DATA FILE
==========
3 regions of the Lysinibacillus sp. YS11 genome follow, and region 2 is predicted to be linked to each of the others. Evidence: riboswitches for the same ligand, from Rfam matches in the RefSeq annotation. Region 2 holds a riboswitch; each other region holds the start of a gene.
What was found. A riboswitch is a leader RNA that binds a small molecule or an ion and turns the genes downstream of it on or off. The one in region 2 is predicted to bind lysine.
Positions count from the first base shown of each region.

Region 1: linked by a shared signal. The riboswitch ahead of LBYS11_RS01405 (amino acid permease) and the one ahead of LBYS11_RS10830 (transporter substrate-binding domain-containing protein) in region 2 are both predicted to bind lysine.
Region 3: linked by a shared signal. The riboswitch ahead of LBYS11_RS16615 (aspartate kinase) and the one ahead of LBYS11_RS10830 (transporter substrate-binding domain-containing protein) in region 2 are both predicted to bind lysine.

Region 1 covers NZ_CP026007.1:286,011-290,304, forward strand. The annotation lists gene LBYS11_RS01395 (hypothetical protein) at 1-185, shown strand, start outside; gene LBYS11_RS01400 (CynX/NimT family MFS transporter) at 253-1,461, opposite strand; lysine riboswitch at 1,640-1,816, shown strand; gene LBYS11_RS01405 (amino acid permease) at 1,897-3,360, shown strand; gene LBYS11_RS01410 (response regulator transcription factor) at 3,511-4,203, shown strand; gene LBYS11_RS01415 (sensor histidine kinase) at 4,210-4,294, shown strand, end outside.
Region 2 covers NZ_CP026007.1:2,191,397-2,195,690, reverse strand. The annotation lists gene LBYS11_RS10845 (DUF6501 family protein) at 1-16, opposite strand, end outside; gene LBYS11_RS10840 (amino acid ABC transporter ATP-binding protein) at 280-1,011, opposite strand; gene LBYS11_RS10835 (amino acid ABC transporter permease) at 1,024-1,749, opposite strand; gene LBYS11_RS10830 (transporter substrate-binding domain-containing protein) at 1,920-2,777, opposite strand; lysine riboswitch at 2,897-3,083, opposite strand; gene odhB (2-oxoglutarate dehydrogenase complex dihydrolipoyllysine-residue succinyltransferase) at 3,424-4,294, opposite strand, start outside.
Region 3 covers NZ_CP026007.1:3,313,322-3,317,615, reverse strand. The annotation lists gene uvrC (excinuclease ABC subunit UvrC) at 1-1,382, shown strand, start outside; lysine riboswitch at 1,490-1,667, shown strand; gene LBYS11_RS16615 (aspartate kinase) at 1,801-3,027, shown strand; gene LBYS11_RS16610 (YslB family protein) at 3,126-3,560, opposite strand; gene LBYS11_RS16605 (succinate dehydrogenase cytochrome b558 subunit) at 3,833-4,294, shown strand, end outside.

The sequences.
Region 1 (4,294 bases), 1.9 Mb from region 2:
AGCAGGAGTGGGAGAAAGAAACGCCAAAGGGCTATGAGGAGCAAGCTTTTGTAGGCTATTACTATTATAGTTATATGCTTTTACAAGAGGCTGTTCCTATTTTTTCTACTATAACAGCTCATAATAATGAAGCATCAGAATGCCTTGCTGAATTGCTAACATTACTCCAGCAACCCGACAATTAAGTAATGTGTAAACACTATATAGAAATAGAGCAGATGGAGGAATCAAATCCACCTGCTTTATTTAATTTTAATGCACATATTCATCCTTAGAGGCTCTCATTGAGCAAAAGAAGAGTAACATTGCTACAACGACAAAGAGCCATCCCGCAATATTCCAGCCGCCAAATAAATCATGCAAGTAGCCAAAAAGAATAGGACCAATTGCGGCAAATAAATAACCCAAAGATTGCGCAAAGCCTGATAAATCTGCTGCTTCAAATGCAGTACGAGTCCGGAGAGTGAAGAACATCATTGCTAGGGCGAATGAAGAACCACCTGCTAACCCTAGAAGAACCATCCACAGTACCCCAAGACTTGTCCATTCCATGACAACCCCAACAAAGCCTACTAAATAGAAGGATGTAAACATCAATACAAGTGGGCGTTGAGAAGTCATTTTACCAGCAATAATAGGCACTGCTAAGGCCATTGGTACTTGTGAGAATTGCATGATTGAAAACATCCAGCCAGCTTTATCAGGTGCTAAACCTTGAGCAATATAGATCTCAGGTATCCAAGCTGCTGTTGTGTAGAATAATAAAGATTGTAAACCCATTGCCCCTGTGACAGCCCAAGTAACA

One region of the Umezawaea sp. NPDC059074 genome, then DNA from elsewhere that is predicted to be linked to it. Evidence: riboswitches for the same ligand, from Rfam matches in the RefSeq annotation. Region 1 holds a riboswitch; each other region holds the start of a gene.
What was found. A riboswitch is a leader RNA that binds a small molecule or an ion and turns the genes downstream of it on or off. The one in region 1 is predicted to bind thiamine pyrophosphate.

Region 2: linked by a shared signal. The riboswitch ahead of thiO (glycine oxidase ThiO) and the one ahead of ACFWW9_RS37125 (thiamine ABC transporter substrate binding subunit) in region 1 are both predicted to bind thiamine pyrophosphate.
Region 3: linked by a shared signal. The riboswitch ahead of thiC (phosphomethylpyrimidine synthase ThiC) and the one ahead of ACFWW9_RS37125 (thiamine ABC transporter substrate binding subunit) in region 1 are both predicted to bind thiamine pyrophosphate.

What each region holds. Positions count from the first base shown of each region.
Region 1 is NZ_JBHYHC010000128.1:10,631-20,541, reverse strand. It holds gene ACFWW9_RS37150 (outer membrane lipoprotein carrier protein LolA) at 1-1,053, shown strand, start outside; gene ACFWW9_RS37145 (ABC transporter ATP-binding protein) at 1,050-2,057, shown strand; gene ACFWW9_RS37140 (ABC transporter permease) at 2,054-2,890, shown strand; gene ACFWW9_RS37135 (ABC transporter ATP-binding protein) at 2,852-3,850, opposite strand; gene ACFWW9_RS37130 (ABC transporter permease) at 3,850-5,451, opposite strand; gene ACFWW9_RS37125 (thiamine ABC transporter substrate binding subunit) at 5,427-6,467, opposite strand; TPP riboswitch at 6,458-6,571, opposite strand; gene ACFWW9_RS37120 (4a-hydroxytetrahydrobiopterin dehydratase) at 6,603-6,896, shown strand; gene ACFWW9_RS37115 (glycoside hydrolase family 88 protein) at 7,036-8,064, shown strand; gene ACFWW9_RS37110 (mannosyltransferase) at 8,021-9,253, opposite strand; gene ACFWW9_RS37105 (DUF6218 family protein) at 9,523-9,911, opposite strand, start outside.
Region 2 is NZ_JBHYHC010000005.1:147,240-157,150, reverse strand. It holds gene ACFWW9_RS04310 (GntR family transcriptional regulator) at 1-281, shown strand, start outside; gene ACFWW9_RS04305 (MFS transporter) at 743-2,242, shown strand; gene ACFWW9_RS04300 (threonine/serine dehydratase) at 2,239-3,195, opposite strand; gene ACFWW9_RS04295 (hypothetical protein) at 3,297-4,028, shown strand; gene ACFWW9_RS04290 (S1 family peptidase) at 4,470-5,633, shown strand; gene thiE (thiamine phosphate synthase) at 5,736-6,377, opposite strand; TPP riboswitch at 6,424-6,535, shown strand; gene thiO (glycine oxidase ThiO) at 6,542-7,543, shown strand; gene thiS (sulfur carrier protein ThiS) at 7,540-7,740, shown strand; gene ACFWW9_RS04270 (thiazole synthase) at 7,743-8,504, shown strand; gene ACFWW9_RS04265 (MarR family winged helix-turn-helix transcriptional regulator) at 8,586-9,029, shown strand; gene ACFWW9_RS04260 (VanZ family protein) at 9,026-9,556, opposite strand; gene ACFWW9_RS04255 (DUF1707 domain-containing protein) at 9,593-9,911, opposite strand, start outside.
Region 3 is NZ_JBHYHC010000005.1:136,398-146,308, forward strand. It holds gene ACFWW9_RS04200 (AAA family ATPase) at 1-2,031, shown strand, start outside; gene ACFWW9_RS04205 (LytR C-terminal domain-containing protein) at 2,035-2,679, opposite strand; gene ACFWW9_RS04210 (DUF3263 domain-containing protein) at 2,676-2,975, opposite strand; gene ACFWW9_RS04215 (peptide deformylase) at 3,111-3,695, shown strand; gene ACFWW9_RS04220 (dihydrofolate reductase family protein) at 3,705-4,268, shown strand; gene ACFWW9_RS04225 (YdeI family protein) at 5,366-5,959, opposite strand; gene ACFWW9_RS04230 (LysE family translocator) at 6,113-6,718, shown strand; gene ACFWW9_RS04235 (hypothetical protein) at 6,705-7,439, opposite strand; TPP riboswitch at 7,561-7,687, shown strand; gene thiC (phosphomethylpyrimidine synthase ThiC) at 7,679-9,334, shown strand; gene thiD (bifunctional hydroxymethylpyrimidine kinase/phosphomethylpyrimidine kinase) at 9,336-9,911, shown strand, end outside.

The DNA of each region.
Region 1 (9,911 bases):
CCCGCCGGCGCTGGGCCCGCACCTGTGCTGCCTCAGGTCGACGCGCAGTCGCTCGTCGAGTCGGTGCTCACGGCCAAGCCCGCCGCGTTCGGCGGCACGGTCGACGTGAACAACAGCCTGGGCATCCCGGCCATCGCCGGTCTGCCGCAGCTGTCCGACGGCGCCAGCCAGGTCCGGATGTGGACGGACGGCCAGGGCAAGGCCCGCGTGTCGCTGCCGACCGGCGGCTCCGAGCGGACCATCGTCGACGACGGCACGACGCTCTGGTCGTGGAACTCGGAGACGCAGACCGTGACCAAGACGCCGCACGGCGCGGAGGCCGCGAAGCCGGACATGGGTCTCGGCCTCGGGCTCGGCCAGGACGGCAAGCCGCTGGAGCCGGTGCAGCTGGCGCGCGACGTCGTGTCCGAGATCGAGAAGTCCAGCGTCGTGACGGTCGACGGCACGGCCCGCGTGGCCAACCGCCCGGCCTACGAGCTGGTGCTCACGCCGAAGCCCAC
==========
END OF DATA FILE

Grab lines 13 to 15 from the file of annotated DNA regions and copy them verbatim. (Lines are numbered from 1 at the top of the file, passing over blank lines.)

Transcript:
What was found. A riboswitch is a leader RNA that binds a small molecule or an ion and turns the genes downstream of it on or off. The one in region 1 is predicted to bind thiamine pyrophosphate.

Region 2: linked by a shared signal. The riboswitch ahead of thiO (glycine oxidase ThiO) and the one ahead of ACFWW9_RS37125 (thiamine ABC transporter substrate binding subunit) in region 1 are both predicted to bind thiamine pyrophosphate.
Region 3: linked by a shared signal. The riboswitch ahead of thiC (phosphomethylpyrimidine synthase ThiC) and the one ahead of ACFWW9_RS37125 (thiamine ABC transporter substrate binding subunit) in region 1 are both predicted to bind thiamine pyrophosphate.